Friday, 31 January 2014

The Dead Box

I take most of my inspiration from nature, and I've always been happiest surrounded by wildlife and countryside - even just watching the leopard slugs that sneak into the kitchen pleases me immensely. When I was little I loved to collect all the intriguing little things that nature seemed to have discarded - snail and sea shells, delicate leaf skeletons, patterned feathers and iridescent butterfly wings, the fuzzy bodies of dead bumble bees... I kept it all in a shoe box, which became known to my family as the Dead Box. I can't remember who christened it, but at one point it even contained a fox's skull, stripped entirely of flesh except for the perfect black nose. I wish I still had it; I think my mum might have seized her opportunity when I left for college and 'lost' it.

My mum told her friends all about my Dead Box over tea and cake while I sat in the garden and recited The Tale of Peter Rabbit to snails. This led to a sort of Dead Box Chinese whispers - a few years ago I saw a guy who had lived down the road from me growing up, and he asked if I'd still got "that box with the dead pigeon in it..."

I promise you, there was no pigeon. I stopped well short of anything fleshy or rotting (aside from anything else, I HATE maggots), but I still have a tendency to photograph dead things when we're out walking. I've built up quite the collection, here are some faves:

                                                                                                                                          Hare's Head, Swithland (c) Becca Thorne

                                                                                                          Sheep's Skeleton, Pembrokeshire (c) Becca Thorne

                                                                                                                             Seal Carcass, Newport Sands (c) Becca Thorne

                                                                                                                                       Dead Gannet, Pwllgwaelod (c) Becca Thorne

I'm particularly fond of the gannet, it's like a Renaissance crucifixion painting. But it's not all dead stuff, here's a nice picture of a garden spider and her beautiful web to prove I'm not a total weirdo (she kept me amused for weeks):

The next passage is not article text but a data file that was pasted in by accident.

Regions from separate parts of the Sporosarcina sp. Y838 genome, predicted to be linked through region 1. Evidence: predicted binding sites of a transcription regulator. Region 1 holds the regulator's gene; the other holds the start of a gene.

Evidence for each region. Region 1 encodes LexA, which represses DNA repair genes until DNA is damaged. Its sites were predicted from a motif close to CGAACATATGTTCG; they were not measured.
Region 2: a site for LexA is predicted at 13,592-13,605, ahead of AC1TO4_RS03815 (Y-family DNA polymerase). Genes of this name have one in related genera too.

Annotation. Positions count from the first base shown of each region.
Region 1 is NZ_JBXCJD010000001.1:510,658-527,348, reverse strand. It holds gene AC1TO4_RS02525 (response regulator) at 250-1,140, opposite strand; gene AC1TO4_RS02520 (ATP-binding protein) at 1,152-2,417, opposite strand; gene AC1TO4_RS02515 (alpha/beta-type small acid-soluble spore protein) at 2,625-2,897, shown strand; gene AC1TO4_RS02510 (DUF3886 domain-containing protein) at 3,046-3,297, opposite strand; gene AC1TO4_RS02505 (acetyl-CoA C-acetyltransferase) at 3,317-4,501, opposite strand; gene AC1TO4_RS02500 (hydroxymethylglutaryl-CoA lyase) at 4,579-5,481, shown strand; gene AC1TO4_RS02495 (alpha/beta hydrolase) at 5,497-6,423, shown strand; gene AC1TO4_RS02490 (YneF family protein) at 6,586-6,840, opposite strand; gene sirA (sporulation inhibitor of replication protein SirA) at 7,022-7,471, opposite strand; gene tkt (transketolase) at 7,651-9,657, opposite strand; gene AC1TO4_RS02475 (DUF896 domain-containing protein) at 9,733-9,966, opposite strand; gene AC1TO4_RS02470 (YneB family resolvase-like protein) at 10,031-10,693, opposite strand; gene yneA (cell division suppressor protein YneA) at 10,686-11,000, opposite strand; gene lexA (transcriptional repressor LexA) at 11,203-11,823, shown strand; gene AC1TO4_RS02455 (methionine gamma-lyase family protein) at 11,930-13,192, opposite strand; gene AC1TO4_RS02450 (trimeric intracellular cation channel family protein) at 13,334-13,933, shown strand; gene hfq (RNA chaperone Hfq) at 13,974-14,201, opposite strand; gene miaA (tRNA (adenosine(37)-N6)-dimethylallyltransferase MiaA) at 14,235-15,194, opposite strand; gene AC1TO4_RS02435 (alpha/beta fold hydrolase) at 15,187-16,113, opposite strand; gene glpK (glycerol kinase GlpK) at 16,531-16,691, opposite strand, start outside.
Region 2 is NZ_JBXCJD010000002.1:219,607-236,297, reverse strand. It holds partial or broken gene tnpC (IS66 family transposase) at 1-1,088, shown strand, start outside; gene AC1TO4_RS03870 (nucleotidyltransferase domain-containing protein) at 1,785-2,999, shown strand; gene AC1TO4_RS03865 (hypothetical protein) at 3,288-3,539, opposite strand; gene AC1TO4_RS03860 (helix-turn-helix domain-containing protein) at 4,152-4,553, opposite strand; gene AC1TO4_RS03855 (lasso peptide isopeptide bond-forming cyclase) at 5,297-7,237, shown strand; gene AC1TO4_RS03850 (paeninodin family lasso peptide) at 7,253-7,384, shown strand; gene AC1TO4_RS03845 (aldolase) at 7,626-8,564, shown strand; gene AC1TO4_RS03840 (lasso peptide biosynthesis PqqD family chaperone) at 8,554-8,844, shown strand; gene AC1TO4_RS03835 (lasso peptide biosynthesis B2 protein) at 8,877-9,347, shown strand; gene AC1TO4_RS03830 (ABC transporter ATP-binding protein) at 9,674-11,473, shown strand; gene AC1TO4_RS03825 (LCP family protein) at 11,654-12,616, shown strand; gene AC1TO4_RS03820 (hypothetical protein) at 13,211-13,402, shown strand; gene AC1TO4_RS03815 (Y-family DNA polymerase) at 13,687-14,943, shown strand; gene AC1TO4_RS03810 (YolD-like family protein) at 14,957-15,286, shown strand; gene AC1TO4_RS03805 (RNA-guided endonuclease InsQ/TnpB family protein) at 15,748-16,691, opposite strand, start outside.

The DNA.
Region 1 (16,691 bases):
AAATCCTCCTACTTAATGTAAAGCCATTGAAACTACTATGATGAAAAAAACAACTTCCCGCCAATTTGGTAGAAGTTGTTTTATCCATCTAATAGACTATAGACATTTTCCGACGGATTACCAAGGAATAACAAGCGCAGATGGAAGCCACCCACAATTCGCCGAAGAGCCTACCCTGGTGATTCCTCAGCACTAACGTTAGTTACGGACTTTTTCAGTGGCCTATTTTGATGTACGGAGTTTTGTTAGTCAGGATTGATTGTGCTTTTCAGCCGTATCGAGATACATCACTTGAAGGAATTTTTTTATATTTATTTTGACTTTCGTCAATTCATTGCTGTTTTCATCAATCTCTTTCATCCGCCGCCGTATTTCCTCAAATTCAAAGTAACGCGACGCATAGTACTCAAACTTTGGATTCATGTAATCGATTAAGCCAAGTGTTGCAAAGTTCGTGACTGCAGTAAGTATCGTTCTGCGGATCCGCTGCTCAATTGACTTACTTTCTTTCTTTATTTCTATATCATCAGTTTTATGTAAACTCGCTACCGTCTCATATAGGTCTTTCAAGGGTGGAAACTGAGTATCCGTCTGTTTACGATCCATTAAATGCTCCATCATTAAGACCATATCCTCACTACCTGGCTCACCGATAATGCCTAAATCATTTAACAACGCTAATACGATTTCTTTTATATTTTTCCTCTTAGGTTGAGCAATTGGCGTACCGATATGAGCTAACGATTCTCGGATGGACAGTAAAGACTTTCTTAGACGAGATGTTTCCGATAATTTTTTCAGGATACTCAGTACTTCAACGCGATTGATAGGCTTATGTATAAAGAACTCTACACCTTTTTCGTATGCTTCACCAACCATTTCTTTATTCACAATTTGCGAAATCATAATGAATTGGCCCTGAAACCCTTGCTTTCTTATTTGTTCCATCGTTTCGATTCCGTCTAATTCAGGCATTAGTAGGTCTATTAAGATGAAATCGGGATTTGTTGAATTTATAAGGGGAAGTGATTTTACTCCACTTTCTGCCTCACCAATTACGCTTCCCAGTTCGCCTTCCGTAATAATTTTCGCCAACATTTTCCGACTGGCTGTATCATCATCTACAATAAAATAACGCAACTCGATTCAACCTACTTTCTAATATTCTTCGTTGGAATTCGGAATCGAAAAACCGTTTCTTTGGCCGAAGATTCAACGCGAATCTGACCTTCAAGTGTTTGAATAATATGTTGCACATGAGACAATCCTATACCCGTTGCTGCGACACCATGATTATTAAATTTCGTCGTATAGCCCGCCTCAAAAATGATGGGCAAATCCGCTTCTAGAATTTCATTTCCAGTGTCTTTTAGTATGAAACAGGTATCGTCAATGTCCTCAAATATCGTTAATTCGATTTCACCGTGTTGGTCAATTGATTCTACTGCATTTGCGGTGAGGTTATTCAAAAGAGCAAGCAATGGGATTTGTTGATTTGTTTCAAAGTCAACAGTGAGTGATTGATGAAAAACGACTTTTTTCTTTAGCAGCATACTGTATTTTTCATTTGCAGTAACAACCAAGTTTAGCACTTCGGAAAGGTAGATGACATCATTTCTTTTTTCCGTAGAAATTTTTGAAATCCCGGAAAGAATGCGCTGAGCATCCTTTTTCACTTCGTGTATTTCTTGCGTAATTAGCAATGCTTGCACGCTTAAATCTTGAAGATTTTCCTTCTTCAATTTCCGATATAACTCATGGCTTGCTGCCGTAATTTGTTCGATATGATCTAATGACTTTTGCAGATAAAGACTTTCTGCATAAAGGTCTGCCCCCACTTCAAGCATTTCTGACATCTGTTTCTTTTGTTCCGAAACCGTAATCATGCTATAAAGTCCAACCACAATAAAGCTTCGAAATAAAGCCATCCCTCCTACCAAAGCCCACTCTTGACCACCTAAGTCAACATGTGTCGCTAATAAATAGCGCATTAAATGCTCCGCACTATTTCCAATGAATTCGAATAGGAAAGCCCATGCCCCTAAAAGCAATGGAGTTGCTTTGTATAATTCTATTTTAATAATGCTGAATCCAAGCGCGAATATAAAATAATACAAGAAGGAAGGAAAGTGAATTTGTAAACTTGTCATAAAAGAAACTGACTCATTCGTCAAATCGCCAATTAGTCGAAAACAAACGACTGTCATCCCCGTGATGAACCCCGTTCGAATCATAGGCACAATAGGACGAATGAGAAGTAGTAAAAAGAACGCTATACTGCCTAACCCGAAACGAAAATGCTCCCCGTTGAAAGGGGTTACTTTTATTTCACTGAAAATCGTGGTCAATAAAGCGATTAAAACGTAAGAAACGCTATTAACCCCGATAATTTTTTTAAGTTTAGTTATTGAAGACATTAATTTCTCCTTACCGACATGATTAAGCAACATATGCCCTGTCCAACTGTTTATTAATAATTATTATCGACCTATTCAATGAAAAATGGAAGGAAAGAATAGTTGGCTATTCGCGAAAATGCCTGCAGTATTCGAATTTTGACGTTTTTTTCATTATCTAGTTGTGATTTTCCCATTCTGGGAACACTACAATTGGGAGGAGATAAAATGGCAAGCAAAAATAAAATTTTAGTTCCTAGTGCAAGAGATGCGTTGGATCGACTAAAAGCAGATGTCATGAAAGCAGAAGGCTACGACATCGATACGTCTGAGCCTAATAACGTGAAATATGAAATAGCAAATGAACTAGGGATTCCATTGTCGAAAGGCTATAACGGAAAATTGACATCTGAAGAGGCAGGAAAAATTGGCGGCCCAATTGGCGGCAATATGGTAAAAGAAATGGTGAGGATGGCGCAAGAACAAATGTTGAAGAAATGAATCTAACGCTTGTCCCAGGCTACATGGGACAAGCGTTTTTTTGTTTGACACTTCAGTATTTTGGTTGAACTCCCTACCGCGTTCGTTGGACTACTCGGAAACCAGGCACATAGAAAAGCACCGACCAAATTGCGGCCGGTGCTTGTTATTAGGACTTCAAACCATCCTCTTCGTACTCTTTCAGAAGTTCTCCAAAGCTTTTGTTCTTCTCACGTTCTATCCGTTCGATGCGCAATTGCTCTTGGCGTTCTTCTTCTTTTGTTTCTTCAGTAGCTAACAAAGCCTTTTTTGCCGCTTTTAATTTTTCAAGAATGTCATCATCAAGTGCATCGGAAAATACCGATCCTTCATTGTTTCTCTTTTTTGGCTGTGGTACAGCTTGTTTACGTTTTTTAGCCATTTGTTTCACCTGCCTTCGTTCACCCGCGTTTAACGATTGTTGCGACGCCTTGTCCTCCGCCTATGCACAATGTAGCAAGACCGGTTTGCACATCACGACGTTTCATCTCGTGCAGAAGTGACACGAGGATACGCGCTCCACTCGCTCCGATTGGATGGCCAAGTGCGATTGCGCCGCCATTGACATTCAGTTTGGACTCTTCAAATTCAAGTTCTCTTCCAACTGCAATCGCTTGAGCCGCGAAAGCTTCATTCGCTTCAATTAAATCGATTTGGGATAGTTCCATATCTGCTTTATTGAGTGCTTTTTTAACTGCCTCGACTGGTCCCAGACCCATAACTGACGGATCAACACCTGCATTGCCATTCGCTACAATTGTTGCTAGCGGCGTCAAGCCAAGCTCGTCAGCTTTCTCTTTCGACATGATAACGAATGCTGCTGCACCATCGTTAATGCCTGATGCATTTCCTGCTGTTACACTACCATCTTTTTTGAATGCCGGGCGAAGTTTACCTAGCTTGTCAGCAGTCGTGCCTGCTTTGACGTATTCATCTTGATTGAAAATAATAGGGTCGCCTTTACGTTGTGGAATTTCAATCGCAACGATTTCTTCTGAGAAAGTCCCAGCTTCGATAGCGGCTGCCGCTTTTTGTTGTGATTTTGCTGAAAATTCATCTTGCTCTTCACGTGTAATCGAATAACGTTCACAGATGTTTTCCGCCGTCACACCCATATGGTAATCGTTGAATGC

(c) Becca Thorne

But why am I sharing all this? Because I've decided to start a new Dead Box. I doubt I'll ever get anything as good as the fox's skull again, but I love to be able to hold something, to turn it round and round to draw from all perspectives, and get up close with a magnifying glass. You can't be so intrusive with a live animal, and I find all these wonderful creatures hugely inspirational. For ages I've had the body of a gorgeous banded demoiselle damselfly, who died before it's wings could fully unfold, sitting on my shelf, as well as a large yellow underwing moth that fell out of a bag full of old camping stuff from the shed. The other day I added a jet black ichneumon wasp, with perfectly curled antenna, that I found in the kitchen (I think he came in with the Seville oranges). I drew the moth yesterday for a birthday card. Just look at that fuzzy little body!

                                                                                                                                                                    (c) Becca Thorne 2014

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